Posted by AzBlueMeanie:
Science geeks and Trekkies rejoice! NASA engineers threaded the eye of the needle and successfully navigated the "seven minutes of terror" descent to the surface of the red planet. The Mars Rover "Curiosity" has successfully landed on the surface and is sending back pictures. Curiosity rover touches down on Mars:
NASA’s rover Curiosity touched down deep in a Martian crater early Monday after a picture-perfect descent and landing, beginning what promises to be one of the most ambitious planetary missions in history.
Jubilant NASA engineers and scientists let out a loud and prolonged whoop when the data came in indicating that the one-ton rover had touched down. It remains unknown exactly what shape the $2.5 billion rover is in, but the fact that it survived its “seven minutes of terror” descent was cheered like the grandest Olympic triumph.
The descent and touchdown were tracked by the Mars orbiter Odyssey, which allowed Curiosity to send black-and-white “fisheye” (wide-angle) images within minutes of the rover’s wheels on the ground.
Described by top NASA officials as their “mission of the decade,” the just-delivered rover will search for the building blocks extraterrestrial life as well as investigate how and why Mars turned from a wet and warm planet into the dry and cold place it is now. The complex, precision landing and sophisticated instruments being used on the mission could hasten the day when humans fly to Mars as well.
“We’re on the surface of Mars,” said Allen Chen, voice of master control for the mission. (In this image from NASA TV, shot off a video screen, one of the first images from the Curiosity rover is pictured of its wheel after it successfully landed on Mars. HANDOUT - REUTERS).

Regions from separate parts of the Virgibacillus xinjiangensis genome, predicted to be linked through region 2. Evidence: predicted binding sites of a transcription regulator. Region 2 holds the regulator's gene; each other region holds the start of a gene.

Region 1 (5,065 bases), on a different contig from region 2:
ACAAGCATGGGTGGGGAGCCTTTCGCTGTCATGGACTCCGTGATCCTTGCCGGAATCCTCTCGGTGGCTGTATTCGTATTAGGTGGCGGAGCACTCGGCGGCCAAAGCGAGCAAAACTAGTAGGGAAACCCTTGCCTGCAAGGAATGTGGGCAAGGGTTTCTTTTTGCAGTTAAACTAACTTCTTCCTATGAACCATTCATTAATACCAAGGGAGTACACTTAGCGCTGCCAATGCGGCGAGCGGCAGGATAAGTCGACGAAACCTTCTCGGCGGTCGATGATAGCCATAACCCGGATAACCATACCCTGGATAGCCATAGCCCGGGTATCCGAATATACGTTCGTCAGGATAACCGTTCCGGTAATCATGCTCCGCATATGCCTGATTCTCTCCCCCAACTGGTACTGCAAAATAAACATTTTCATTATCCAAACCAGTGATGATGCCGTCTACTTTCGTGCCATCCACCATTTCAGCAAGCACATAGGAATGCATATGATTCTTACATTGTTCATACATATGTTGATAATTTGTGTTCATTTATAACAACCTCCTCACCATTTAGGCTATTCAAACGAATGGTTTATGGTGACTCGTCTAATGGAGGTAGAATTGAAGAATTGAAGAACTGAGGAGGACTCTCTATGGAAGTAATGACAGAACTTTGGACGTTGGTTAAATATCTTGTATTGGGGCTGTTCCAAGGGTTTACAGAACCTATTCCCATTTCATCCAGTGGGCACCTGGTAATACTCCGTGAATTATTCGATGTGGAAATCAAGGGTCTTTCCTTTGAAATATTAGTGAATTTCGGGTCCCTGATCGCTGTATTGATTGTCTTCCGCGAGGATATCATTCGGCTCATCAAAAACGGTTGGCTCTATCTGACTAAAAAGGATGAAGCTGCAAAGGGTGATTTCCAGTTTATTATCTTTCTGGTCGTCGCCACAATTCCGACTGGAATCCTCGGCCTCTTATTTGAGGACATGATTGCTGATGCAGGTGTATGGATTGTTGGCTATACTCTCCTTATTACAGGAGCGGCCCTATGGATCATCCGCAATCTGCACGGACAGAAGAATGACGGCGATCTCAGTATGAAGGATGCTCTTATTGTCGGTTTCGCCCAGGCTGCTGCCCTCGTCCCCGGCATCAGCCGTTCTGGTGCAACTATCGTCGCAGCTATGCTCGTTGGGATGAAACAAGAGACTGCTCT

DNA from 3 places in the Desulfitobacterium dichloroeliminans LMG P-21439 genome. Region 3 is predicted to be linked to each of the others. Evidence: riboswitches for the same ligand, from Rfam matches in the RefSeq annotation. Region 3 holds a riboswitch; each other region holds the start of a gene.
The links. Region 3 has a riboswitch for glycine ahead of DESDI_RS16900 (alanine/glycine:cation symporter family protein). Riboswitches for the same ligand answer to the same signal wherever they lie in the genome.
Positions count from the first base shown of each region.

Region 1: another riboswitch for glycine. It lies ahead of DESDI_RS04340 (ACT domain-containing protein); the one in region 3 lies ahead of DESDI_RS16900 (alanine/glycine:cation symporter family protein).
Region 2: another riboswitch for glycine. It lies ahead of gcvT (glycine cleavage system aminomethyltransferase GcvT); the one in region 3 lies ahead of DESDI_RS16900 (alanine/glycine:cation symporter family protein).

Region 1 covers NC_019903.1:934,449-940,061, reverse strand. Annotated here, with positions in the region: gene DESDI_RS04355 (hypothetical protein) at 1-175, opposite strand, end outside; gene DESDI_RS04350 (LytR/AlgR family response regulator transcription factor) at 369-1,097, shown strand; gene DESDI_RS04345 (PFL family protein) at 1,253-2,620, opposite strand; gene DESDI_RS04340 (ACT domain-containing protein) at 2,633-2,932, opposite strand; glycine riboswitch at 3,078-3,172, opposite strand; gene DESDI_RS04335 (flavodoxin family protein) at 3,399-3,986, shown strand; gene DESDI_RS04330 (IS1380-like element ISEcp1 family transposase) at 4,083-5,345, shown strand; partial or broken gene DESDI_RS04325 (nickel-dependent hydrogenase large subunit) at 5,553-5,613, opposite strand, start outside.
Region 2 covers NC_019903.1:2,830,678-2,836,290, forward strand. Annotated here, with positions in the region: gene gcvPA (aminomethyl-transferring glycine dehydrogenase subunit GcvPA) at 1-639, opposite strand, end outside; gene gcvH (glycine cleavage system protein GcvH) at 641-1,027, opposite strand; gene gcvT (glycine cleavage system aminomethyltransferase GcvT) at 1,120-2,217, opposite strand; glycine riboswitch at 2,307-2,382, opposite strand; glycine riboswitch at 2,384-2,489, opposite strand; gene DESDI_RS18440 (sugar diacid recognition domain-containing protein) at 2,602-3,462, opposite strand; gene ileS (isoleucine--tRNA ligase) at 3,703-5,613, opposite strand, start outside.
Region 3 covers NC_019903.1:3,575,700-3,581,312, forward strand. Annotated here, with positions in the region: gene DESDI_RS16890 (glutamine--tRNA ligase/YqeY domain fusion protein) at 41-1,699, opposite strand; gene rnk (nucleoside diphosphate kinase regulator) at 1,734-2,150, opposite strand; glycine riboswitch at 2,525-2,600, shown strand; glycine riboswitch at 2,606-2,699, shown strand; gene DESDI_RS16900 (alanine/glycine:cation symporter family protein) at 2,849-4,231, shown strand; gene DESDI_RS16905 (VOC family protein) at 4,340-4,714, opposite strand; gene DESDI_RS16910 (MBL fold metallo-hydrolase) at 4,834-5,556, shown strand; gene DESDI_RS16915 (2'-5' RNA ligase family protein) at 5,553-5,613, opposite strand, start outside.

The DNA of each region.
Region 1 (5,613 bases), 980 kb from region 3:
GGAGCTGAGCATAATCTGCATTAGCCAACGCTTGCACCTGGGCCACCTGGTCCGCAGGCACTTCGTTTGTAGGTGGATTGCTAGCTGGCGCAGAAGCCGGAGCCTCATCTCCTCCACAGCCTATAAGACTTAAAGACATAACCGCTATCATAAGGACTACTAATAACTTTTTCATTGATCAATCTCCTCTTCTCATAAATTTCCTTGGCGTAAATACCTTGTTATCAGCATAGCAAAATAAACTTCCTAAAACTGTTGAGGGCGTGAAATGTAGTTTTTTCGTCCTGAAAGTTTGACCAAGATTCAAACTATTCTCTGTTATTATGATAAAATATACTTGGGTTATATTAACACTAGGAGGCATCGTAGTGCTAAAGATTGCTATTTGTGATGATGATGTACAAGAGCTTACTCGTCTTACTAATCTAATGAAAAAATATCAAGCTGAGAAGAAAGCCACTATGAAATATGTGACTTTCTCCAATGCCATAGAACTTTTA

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The many milestones in the descent were met with loud applause and relieved laughter as one bit of good news came in after another.
“We’re about to do something that I think is just huge for humankind — put this chemistry lab on the surface of Mars that can rove, that can see, and that’s going to provide scientists on Earth a glimpse into the past history of Mars,” NASA’s chief scientist John Grunsfeld concluded a few hours before the landing.
He likened the public excitement about Curiosity to the first Apollo moon landing in 1969, and noted that the rover’s landing day coincided with the birthday of Neil Armstrong, the first moon walker.
(Photo: Facundo Lucci, 22, of Philadelphia, center, watches a live stream of the Mars Curiosity landing along with hundreds of other spectators in Times Square, August 6, 2012, in New York. John Minchillo - AP).
“We’re going to nail it for Neil,” Grunsfeld said.
“Curiosity will set us up for the day when men and women will land on the surface of Mars, and it might not be that far away,” Grunsfeld said.
Well, not quite the excitement of the Apollo Moon landing, but an advance for space exploration and scientific knowledge. "Space, the final frontier ..."